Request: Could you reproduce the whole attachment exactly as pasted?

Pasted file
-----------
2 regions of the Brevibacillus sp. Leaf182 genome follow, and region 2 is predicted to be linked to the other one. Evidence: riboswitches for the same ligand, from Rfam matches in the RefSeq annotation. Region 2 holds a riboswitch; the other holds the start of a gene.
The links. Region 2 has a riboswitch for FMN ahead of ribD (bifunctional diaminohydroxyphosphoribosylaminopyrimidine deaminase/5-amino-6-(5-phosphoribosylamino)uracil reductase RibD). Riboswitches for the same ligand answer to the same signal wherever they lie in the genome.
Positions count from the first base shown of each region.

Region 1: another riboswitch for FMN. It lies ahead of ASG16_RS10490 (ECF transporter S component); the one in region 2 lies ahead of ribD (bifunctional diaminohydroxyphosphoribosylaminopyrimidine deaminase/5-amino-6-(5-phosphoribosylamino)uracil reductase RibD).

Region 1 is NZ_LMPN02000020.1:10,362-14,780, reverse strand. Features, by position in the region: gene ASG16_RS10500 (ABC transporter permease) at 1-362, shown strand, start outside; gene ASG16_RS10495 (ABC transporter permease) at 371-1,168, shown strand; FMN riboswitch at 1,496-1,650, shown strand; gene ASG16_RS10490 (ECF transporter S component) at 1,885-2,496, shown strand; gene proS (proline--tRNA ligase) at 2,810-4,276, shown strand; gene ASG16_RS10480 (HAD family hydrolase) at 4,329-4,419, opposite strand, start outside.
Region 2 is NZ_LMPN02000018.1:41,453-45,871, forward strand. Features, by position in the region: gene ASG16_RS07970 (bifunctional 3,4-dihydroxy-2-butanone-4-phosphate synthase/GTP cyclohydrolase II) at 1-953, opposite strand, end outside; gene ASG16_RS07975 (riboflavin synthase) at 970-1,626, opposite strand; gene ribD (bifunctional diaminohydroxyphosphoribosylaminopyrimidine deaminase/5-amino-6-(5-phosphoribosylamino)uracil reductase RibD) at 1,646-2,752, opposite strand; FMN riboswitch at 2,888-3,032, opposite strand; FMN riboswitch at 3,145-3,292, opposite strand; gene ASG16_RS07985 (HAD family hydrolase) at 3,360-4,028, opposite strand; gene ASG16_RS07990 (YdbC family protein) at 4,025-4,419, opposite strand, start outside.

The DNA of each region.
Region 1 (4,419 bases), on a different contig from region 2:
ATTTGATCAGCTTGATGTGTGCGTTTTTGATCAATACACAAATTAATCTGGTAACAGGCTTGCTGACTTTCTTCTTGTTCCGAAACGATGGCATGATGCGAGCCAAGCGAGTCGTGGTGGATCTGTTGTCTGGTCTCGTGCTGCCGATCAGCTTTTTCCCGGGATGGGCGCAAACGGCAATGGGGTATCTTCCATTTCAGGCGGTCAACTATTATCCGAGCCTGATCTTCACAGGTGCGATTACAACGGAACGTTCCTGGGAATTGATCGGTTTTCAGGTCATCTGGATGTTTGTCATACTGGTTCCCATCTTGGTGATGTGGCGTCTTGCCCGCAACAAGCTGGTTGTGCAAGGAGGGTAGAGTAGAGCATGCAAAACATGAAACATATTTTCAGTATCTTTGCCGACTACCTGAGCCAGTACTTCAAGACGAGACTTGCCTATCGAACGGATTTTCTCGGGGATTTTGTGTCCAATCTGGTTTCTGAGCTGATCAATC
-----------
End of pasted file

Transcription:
2 regions of the Brevibacillus sp. Leaf182 genome follow, and region 2 is predicted to be linked to the other one. Evidence: riboswitches for the same ligand, from Rfam matches in the RefSeq annotation. Region 2 holds a riboswitch; the other holds the start of a gene.
The links. Region 2 has a riboswitch for FMN ahead of ribD (bifunctional diaminohydroxyphosphoribosylaminopyrimidine deaminase/5-amino-6-(5-phosphoribosylamino)uracil reductase RibD). Riboswitches for the same ligand answer to the same signal wherever they lie in the genome.
Positions count from the first base shown of each region.

Region 1: another riboswitch for FMN. It lies ahead of ASG16_RS10490 (ECF transporter S component); the one in region 2 lies ahead of ribD (bifunctional diaminohydroxyphosphoribosylaminopyrimidine deaminase/5-amino-6-(5-phosphoribosylamino)uracil reductase RibD).

Region 1 is NZ_LMPN02000020.1:10,362-14,780, reverse strand. Features, by position in the region: gene ASG16_RS10500 (ABC transporter permease) at 1-362, shown strand, start outside; gene ASG16_RS10495 (ABC transporter permease) at 371-1,168, shown strand; FMN riboswitch at 1,496-1,650, shown strand; gene ASG16_RS10490 (ECF transporter S component) at 1,885-2,496, shown strand; gene proS (proline--tRNA ligase) at 2,810-4,276, shown strand; gene ASG16_RS10480 (HAD family hydrolase) at 4,329-4,419, opposite strand, start outside.
Region 2 is NZ_LMPN02000018.1:41,453-45,871, forward strand. Features, by position in the region: gene ASG16_RS07970 (bifunctional 3,4-dihydroxy-2-butanone-4-phosphate synthase/GTP cyclohydrolase II) at 1-953, opposite strand, end outside; gene ASG16_RS07975 (riboflavin synthase) at 970-1,626, opposite strand; gene ribD (bifunctional diaminohydroxyphosphoribosylaminopyrimidine deaminase/5-amino-6-(5-phosphoribosylamino)uracil reductase RibD) at 1,646-2,752, opposite strand; FMN riboswitch at 2,888-3,032, opposite strand; FMN riboswitch at 3,145-3,292, opposite strand; gene ASG16_RS07985 (HAD family hydrolase) at 3,360-4,028, opposite strand; gene ASG16_RS07990 (YdbC family protein) at 4,025-4,419, opposite strand, start outside.

The DNA of each region.
Region 1 (4,419 bases), on a different contig from region 2:
ATTTGATCAGCTTGATGTGTGCGTTTTTGATCAATACACAAATTAATCTGGTAACAGGCTTGCTGACTTTCTTCTTGTTCCGAAACGATGGCATGATGCGAGCCAAGCGAGTCGTGGTGGATCTGTTGTCTGGTCTCGTGCTGCCGATCAGCTTTTTCCCGGGATGGGCGCAAACGGCAATGGGGTATCTTCCATTTCAGGCGGTCAACTATTATCCGAGCCTGATCTTCACAGGTGCGATTACAACGGAACGTTCCTGGGAATTGATCGGTTTTCAGGTCATCTGGATGTTTGTCATACTGGTTCCCATCTTGGTGATGTGGCGTCTTGCCCGCAACAAGCTGGTTGTGCAAGGAGGGTAGAGTAGAGCATGCAAAACATGAAACATATTTTCAGTATCTTTGCCGACTACCTGAGCCAGTACTTCAAGACGAGACTTGCCTATCGAACGGATTTTCTCGGGGATTTTGTGTCCAATCTGGTTTCTGAGCTGATCAATC